Development of Mineralization

The Development of Mineralization Group studies composition and function of teeth and bones, focusing on understanding the arrangement and mechanical adaptation of two complementary types of materials: tooth dentine versus rodent bone material.

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Principles of deformation resistance in human tooth dentine

We determined the Young's modulus and Poisson's ratio of apatite nano-particles in dentine. These engineering parameters define the elastic mechanical properties from which the properties of the teeth (and bones)  are derived.  We have also showen that residual stresses are built into the tooth nanostructures, and they help arrest or prevent cracks from penetrating towards the pulp. Collagen fibers and mineral particles are strongly linked adding to the strength and toughness of the material, something that is yet to be achieved by artificial materials.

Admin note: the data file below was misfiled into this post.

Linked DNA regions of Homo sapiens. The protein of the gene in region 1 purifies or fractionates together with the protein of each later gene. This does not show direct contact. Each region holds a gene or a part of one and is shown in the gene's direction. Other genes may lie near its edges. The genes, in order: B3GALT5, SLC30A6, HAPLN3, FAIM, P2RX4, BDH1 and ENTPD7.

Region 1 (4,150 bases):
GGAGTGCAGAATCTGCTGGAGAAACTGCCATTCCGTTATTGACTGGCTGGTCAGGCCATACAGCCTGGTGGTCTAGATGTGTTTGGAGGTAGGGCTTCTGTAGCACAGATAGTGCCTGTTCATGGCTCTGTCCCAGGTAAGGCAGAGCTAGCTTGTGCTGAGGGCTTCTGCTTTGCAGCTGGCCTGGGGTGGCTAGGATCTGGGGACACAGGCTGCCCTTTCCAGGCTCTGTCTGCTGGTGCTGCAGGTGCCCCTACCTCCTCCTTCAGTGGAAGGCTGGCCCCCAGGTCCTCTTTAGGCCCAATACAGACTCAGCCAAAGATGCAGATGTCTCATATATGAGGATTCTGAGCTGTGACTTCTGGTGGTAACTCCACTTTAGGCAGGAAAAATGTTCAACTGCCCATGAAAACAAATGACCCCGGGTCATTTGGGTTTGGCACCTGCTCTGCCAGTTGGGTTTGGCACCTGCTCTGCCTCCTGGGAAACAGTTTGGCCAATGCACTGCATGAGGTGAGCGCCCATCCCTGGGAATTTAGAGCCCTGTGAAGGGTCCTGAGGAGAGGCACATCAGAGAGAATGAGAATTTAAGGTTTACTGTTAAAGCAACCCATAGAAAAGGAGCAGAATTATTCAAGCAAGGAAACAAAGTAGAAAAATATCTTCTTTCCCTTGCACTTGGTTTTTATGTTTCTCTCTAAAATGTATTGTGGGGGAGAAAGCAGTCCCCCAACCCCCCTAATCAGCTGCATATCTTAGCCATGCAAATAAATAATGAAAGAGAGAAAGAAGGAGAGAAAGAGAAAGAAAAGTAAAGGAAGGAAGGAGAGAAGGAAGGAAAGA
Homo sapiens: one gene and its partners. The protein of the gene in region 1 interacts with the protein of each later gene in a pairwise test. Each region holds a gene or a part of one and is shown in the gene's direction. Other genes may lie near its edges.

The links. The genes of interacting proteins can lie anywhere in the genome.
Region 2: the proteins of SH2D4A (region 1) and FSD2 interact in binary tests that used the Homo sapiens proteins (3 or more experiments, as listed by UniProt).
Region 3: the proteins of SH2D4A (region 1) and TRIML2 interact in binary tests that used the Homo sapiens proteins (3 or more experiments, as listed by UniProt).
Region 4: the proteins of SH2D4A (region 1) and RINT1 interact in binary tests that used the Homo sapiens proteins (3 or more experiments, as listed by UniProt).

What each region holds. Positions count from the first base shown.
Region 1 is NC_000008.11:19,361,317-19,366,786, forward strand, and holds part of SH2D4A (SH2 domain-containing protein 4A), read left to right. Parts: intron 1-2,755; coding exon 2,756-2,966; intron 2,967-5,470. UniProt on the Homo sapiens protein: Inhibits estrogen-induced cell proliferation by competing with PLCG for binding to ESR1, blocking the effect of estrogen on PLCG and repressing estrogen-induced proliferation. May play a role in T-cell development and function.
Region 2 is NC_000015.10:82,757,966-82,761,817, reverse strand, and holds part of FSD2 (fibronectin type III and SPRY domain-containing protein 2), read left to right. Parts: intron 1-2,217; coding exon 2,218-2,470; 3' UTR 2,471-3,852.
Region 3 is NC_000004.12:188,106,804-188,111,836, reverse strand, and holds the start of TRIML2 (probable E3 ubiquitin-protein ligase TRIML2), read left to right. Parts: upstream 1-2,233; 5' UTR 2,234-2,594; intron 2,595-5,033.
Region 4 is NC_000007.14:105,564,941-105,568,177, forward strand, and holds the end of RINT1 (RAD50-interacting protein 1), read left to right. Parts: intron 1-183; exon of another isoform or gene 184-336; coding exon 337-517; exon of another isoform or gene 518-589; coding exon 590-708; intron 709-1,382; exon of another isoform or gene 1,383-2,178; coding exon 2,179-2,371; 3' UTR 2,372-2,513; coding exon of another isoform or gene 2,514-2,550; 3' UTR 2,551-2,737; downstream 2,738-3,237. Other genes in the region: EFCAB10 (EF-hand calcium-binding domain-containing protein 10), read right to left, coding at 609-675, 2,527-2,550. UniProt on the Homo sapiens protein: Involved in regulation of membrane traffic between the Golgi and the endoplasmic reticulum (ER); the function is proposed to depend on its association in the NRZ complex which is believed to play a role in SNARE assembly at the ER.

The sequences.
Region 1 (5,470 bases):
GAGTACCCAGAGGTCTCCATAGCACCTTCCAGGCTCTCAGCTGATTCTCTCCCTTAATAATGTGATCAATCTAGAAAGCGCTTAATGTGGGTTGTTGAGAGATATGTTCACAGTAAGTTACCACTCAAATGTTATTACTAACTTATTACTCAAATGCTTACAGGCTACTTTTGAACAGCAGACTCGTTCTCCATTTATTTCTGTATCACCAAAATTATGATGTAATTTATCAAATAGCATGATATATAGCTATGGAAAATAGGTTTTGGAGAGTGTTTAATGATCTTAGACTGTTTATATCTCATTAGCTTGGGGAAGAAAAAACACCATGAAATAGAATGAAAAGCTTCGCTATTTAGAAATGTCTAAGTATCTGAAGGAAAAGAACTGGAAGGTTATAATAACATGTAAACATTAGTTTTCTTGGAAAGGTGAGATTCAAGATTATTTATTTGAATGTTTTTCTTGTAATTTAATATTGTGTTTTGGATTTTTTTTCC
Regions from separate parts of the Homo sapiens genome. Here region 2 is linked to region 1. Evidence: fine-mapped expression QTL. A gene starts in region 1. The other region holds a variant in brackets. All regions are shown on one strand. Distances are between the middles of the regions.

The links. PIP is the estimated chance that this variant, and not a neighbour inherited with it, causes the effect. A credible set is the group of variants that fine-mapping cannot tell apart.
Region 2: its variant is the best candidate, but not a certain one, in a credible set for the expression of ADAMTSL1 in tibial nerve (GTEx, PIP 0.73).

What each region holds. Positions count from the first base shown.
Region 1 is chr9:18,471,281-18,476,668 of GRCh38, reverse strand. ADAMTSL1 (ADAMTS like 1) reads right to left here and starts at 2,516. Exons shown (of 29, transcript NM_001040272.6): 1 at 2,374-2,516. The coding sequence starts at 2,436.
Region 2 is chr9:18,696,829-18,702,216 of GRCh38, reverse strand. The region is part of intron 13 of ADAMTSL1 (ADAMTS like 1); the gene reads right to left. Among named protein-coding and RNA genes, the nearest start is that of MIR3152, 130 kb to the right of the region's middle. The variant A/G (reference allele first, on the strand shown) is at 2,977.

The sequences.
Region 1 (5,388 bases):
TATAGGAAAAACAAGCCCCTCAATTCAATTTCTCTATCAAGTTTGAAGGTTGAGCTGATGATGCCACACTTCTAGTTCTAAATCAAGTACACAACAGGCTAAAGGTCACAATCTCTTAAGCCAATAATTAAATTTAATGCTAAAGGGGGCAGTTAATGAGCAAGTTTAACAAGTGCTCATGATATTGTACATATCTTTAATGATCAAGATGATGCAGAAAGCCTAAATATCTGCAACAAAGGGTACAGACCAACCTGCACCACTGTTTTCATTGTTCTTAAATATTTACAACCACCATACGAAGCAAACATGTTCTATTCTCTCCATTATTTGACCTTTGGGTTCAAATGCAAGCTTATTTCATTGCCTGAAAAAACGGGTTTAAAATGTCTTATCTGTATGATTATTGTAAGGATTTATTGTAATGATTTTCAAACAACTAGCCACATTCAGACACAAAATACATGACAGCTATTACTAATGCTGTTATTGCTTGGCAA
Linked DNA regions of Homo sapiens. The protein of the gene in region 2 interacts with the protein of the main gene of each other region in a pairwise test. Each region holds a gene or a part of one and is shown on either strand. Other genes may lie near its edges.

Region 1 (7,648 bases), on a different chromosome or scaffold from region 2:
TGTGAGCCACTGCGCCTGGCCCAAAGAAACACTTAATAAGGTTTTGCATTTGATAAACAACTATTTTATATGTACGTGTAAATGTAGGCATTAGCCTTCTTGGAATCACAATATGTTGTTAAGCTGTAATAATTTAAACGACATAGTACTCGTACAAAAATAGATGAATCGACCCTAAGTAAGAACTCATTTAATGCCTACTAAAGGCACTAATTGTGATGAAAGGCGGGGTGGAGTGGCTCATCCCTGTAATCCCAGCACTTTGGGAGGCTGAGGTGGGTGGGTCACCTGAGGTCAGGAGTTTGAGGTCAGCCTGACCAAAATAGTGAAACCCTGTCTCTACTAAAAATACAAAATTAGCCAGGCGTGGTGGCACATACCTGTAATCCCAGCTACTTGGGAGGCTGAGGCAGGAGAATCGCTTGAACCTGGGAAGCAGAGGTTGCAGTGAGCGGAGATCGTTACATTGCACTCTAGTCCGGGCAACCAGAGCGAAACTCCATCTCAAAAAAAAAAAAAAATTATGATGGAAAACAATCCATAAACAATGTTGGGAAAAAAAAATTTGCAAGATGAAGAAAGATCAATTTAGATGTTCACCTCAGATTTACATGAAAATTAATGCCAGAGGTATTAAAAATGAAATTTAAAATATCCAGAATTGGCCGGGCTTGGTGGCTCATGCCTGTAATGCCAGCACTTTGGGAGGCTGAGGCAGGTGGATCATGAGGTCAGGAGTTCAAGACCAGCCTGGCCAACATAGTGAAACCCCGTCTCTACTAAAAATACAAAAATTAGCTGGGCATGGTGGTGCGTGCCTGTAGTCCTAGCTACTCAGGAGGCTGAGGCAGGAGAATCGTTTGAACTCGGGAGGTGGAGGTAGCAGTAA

• Typical human dentin microstructure: a) Scanning electron micrograph taken from a fractured root surface; mineralized collagen fibers (*) form a matrix in which tubules (arrowed) are located;  scale bar = 2 µm; b) Schematic illustration of idealized dentin microstructure, in which tubules (yellow hollow cylinders), radiating outwards from the pulp (not shown), are surrounded by layers of mineralized collagen fibers (brown rods, *), oriented mostly orthogonally to the tubule axis.

    Typical human dentin microstructure: a) Scanning electron micrograph taken from a fractured root surface; mineralized collagen fibers (*) form a matrix in which tubules (arrowed) are located; scale bar = 2 µm; b) Schematic illustration of idealized dentin microstructure, in which tubules (yellow hollow cylinders), radiating outwards from the pulp (not shown), are surrounded by layers of mineralized collagen fibers (brown rods, *), oriented mostly orthogonally to the tubule axis. Bild /